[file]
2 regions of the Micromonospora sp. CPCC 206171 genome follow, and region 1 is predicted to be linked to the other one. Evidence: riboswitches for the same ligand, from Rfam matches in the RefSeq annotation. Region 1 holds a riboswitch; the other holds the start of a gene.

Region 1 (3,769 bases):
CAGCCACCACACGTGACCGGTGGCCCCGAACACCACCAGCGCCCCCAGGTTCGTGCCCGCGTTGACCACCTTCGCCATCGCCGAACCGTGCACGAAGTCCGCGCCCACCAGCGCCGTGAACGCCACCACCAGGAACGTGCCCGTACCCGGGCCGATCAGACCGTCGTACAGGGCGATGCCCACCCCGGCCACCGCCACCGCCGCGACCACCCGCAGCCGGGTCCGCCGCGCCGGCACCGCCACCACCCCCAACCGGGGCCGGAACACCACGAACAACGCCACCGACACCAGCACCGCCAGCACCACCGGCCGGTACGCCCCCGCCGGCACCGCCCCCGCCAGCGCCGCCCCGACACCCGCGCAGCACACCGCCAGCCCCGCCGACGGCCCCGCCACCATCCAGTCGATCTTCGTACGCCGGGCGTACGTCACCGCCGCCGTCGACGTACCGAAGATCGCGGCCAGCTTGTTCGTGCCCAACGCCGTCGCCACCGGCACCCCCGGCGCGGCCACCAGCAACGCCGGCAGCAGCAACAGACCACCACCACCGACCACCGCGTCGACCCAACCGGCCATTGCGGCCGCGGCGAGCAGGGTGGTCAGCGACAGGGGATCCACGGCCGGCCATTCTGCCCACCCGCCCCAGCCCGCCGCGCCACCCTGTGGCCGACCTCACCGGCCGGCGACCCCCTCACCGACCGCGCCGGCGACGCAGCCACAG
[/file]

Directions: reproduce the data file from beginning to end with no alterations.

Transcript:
2 regions of the Micromonospora sp. CPCC 206171 genome follow, and region 1 is predicted to be linked to the other one. Evidence: riboswitches for the same ligand, from Rfam matches in the RefSeq annotation. Region 1 holds a riboswitch; the other holds the start of a gene.

Region 1 (3,769 bases):
CAGCCACCACACGTGACCGGTGGCCCCGAACACCACCAGCGCCCCCAGGTTCGTGCCCGCGTTGACCACCTTCGCCATCGCCGAACCGTGCACGAAGTCCGCGCCCACCAGCGCCGTGAACGCCACCACCAGGAACGTGCCCGTACCCGGGCCGATCAGACCGTCGTACAGGGCGATGCCCACCCCGGCCACCGCCACCGCCGCGACCACCCGCAGCCGGGTCCGCCGCGCCGGCACCGCCACCACCCCCAACCGGGGCCGGAACACCACGAACAACGCCACCGACACCAGCACCGCCAGCACCACCGGCCGGTACGCCCCCGCCGGCACCGCCCCCGCCAGCGCCGCCCCGACACCCGCGCAGCACACCGCCAGCCCCGCCGACGGCCCCGCCACCATCCAGTCGATCTTCGTACGCCGGGCGTACGTCACCGCCGCCGTCGACGTACCGAAGATCGCGGCCAGCTTGTTCGTGCCCAACGCCGTCGCCACCGGCACCCCCGGCGCGGCCACCAGCAACGCCGGCAGCAGCAACAGACCACCACCACCGACCACCGCGTCGACCCAACCGGCCATTGCGGCCGCGGCGAGCAGGGTGGTCAGCGACAGGGGATCCACGGCCGGCCATTCTGCCCACCCGCCCCAGCCCGCCGCGCCACCCTGTGGCCGACCTCACCGGCCGGCGACCCCCTCACCGACCGCGCCGGCGACGCAGCCACAG